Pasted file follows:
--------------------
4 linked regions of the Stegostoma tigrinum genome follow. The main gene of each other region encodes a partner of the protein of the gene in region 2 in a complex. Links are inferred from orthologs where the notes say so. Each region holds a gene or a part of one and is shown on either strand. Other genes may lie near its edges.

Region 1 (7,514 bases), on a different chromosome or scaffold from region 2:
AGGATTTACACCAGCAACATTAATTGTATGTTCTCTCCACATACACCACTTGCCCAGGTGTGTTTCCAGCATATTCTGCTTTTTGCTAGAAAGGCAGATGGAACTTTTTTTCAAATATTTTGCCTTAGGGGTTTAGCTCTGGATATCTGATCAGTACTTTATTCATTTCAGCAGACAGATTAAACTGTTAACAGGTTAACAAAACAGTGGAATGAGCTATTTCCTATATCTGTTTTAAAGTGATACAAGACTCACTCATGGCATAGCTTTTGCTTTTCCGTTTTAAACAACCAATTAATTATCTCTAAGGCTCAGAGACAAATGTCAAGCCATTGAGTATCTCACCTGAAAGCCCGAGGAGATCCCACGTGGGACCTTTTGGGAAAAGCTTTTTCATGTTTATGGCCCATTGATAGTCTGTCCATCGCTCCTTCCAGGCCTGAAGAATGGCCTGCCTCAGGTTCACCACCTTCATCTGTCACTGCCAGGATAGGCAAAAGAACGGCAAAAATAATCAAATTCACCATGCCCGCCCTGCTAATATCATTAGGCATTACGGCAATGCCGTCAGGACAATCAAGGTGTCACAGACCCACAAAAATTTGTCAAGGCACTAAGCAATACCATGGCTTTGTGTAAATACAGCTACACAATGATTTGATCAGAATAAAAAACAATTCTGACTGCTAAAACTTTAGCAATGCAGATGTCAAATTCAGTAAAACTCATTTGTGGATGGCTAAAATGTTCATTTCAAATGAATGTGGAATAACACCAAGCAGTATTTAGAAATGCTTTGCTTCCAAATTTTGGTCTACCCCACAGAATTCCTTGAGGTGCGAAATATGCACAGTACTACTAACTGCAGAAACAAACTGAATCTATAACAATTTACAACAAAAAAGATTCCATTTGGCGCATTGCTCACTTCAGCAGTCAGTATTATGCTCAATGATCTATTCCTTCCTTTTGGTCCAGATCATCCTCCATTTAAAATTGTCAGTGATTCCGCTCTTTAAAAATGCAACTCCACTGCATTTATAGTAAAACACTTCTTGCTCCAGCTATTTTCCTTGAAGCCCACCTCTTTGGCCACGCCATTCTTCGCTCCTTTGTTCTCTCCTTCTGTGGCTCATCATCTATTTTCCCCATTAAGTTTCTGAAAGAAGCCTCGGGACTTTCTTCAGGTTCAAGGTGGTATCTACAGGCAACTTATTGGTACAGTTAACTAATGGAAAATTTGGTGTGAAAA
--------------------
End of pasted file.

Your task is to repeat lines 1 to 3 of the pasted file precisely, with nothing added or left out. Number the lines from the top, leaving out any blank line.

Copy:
4 linked regions of the Stegostoma tigrinum genome follow. The main gene of each other region encodes a partner of the protein of the gene in region 2 in a complex. Links are inferred from orthologs where the notes say so. Each region holds a gene or a part of one and is shown on either strand. Other genes may lie near its edges.

Region 1 (7,514 bases), on a different chromosome or scaffold from region 2:
AGGATTTACACCAGCAACATTAATTGTATGTTCTCTCCACATACACCACTTGCCCAGGTGTGTTTCCAGCATATTCTGCTTTTTGCTAGAAAGGCAGATGGAACTTTTTTTCAAATATTTTGCCTTAGGGGTTTAGCTCTGGATATCTGATCAGTACTTTATTCATTTCAGCAGACAGATTAAACTGTTAACAGGTTAACAAAACAGTGGAATGAGCTATTTCCTATATCTGTTTTAAAGTGATACAAGACTCACTCATGGCATAGCTTTTGCTTTTCCGTTTTAAACAACCAATTAATTATCTCTAAGGCTCAGAGACAAATGTCAAGCCATTGAGTATCTCACCTGAAAGCCCGAGGAGATCCCACGTGGGACCTTTTGGGAAAAGCTTTTTCATGTTTATGGCCCATTGATAGTCTGTCCATCGCTCCTTCCAGGCCTGAAGAATGGCCTGCCTCAGGTTCACCACCTTCATCTGTCACTGCCAGGATAGGCAAAAGAACGGCAAAAATAATCAAATTCACCATGCCCGCCCTGCTAATATCATTAGGCATTACGGCAATGCCGTCAGGACAATCAAGGTGTCACAGACCCACAAAAATTTGTCAAGGCACTAAGCAATACCATGGCTTTGTGTAAATACAGCTACACAATGATTTGATCAGAATAAAAAACAATTCTGACTGCTAAAACTTTAGCAATGCAGATGTCAAATTCAGTAAAACTCATTTGTGGATGGCTAAAATGTTCATTTCAAATGAATGTGGAATAACACCAAGCAGTATTTAGAAATGCTTTGCTTCCAAATTTTGGTCTACCCCACAGAATTCCTTGAGGTGCGAAATATGCACAGTACTACTAACTGCAGAAACAAACTGAATCTATAACAATTTACAACAAAAAAGATTCCATTTGGCGCATTGCTCACTTCAGCAGTCAGTATTATGCTCAATGATCTATTCCTTCCTTTTGGTCCAGATCATCCTCCATTTAAAATTGTCAGTGATTCCGCTCTTTAAAAATGCAACTCCACTGCATTTATAGTAAAACACTTCTTGCTCCAGCTATTTTCCTTGAAGCCCACCTCTTTGGCCACGCCATTCTTCGCTCCTTTGTTCTCTCCTTCTGTGGCTCATCATCTATTTTCCCCATTAAGTTTCTGAAAGAAGCCTCGGGACTTTCTTCAGGTTCAAGGTGGTATCTACAGGCAACTTATTGGTACAGTTAACTAATGGAAAATTTGGTGTGAAAA